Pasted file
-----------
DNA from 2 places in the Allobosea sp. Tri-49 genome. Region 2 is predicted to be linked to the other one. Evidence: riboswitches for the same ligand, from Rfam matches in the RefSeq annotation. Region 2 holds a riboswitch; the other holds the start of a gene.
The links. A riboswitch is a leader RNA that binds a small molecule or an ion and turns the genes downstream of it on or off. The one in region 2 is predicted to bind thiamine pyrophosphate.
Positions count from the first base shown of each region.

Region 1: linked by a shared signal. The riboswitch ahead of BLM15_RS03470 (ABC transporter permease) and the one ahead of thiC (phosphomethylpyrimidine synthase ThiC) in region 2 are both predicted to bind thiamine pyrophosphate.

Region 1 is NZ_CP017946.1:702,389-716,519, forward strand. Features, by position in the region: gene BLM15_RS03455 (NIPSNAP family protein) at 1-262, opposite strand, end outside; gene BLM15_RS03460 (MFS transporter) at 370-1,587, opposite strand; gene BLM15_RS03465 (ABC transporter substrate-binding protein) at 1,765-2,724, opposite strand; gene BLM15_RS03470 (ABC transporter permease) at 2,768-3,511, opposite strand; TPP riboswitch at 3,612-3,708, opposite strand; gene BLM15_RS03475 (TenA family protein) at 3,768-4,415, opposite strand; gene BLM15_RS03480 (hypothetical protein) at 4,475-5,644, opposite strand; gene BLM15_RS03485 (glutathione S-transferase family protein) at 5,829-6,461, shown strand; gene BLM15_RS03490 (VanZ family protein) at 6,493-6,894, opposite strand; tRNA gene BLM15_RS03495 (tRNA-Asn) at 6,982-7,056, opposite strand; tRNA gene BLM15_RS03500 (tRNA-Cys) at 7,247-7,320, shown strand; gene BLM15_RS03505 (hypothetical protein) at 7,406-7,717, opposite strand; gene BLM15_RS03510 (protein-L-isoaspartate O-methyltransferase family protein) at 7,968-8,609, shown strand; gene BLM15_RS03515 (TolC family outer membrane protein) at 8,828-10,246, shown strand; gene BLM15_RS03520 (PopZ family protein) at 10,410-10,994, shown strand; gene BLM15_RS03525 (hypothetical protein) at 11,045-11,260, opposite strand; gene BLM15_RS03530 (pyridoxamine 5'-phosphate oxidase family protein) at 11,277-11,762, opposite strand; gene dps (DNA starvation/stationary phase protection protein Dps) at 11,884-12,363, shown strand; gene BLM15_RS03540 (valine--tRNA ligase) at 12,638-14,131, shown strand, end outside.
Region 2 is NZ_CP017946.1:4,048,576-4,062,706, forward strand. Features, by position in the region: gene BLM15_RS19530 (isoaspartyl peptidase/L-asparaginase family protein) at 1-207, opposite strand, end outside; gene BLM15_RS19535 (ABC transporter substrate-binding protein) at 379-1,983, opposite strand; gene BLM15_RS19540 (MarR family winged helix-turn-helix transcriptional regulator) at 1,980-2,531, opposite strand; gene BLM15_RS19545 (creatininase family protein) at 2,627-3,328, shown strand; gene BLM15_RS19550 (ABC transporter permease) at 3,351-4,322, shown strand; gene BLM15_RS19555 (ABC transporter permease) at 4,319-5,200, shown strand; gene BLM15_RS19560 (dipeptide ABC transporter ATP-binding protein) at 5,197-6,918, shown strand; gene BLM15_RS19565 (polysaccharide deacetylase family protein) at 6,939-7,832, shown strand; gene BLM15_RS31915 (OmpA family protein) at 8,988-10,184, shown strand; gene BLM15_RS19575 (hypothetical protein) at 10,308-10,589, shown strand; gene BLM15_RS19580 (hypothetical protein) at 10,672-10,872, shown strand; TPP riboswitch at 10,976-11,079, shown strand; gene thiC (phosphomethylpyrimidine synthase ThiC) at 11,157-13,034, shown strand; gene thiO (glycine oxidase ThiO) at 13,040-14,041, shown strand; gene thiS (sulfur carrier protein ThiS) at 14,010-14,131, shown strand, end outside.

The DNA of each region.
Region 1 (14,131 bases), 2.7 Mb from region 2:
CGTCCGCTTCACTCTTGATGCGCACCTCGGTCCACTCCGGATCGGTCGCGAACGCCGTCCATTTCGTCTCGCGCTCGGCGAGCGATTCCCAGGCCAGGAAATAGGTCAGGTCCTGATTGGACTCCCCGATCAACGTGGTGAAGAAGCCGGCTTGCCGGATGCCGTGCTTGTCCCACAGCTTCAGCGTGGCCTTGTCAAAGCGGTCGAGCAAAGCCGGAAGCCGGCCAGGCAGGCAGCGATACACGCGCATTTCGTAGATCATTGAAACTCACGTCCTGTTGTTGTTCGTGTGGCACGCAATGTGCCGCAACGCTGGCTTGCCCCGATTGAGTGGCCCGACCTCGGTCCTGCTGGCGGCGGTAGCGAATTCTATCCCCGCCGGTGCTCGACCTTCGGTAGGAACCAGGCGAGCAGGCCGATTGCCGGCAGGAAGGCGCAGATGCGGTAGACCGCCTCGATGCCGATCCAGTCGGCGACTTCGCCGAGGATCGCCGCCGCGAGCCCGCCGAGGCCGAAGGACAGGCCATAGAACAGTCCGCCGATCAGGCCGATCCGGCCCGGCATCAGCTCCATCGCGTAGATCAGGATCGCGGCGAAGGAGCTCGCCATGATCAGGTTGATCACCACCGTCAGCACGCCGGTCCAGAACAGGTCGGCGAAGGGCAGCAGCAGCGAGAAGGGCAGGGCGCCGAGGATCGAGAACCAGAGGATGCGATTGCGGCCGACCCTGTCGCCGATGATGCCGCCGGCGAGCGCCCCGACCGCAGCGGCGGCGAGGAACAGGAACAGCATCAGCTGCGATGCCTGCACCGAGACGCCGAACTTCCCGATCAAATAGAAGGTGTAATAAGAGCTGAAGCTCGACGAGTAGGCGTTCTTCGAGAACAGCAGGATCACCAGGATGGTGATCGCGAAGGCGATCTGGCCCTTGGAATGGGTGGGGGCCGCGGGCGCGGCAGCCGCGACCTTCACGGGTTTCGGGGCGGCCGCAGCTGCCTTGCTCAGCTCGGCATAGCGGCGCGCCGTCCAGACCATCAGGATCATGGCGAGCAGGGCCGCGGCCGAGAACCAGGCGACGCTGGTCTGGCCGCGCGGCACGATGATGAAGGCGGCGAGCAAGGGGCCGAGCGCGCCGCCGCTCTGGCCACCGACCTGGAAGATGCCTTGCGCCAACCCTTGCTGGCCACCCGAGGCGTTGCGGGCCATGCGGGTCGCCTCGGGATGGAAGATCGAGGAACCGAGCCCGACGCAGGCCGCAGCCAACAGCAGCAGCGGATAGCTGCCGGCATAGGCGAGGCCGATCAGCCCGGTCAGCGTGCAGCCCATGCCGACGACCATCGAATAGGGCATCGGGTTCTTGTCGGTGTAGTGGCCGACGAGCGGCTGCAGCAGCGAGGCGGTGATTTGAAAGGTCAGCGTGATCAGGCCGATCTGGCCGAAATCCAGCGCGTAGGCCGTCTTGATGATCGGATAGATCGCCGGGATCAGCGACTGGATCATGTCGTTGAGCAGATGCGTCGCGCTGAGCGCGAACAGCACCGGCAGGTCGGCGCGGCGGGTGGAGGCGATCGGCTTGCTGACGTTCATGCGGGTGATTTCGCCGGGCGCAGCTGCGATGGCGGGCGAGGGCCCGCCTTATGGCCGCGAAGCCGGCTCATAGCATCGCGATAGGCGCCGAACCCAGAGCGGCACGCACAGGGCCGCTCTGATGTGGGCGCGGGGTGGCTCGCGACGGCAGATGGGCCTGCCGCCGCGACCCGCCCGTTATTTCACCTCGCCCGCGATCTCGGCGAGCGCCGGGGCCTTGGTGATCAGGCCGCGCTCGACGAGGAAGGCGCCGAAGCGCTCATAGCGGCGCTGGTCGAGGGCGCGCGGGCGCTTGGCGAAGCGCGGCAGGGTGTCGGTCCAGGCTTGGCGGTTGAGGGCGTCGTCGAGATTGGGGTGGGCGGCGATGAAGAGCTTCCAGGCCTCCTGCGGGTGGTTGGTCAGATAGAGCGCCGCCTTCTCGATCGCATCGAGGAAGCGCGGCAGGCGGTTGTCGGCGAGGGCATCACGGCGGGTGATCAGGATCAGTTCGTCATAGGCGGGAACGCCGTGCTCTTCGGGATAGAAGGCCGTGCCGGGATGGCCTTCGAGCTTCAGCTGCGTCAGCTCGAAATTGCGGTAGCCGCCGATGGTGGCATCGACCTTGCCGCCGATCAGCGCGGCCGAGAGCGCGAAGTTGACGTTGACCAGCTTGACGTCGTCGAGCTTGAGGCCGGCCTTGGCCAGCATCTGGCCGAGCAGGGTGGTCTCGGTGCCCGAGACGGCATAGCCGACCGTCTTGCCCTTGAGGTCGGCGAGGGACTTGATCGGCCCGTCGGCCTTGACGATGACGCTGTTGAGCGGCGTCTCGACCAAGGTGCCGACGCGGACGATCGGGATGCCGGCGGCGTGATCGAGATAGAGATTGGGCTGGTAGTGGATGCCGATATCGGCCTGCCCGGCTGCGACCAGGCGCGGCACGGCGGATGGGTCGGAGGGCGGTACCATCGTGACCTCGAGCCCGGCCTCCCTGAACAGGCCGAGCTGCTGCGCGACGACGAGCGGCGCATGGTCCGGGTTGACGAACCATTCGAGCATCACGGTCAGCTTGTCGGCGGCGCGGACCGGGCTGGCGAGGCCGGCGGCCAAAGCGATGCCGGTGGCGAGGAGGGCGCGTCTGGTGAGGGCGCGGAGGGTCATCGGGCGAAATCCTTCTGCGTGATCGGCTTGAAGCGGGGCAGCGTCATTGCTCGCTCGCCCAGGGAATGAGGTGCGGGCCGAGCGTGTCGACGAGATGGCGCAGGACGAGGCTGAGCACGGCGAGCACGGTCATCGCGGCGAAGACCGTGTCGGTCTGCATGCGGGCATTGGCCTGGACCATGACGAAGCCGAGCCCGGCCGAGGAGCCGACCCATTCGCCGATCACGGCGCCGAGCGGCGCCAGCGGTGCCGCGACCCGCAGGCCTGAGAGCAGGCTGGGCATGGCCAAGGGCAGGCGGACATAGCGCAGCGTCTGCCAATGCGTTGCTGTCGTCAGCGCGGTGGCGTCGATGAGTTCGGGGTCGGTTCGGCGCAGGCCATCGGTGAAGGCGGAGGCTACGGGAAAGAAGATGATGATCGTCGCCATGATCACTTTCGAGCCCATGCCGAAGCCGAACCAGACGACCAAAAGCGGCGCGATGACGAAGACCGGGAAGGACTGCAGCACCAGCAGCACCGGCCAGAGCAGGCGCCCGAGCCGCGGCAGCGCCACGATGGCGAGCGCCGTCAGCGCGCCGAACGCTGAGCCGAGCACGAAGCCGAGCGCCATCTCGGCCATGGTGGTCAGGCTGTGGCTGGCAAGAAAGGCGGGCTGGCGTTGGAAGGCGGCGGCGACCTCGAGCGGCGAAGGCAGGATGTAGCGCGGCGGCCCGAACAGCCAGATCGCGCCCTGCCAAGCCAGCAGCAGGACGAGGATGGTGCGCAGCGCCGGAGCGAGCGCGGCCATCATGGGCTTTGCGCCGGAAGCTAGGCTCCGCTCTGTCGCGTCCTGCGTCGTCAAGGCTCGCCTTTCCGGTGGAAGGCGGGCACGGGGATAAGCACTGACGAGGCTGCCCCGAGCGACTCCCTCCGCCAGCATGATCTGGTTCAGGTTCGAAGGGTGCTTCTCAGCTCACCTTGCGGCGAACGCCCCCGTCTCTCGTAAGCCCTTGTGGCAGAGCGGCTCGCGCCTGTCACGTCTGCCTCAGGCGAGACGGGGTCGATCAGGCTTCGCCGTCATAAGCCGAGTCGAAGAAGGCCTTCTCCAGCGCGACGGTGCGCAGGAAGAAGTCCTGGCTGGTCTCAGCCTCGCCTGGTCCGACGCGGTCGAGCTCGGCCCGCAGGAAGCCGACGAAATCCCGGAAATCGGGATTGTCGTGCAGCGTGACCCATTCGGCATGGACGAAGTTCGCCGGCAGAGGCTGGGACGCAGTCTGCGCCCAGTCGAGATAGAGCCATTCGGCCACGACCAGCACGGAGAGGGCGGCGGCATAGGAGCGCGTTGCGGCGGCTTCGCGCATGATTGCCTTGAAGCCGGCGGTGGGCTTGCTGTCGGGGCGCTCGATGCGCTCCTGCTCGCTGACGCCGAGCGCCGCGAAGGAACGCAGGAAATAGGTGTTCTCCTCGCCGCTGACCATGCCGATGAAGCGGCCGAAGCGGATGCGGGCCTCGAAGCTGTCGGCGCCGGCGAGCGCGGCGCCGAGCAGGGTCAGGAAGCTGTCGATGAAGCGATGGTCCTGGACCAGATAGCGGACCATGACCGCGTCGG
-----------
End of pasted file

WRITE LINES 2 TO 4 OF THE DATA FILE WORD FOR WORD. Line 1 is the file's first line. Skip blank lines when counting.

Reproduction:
The links. A riboswitch is a leader RNA that binds a small molecule or an ion and turns the genes downstream of it on or off. The one in region 2 is predicted to bind thiamine pyrophosphate.
Positions count from the first base shown of each region.

Region 1: linked by a shared signal. The riboswitch ahead of BLM15_RS03470 (ABC transporter permease) and the one ahead of thiC (phosphomethylpyrimidine synthase ThiC) in region 2 are both predicted to bind thiamine pyrophosphate.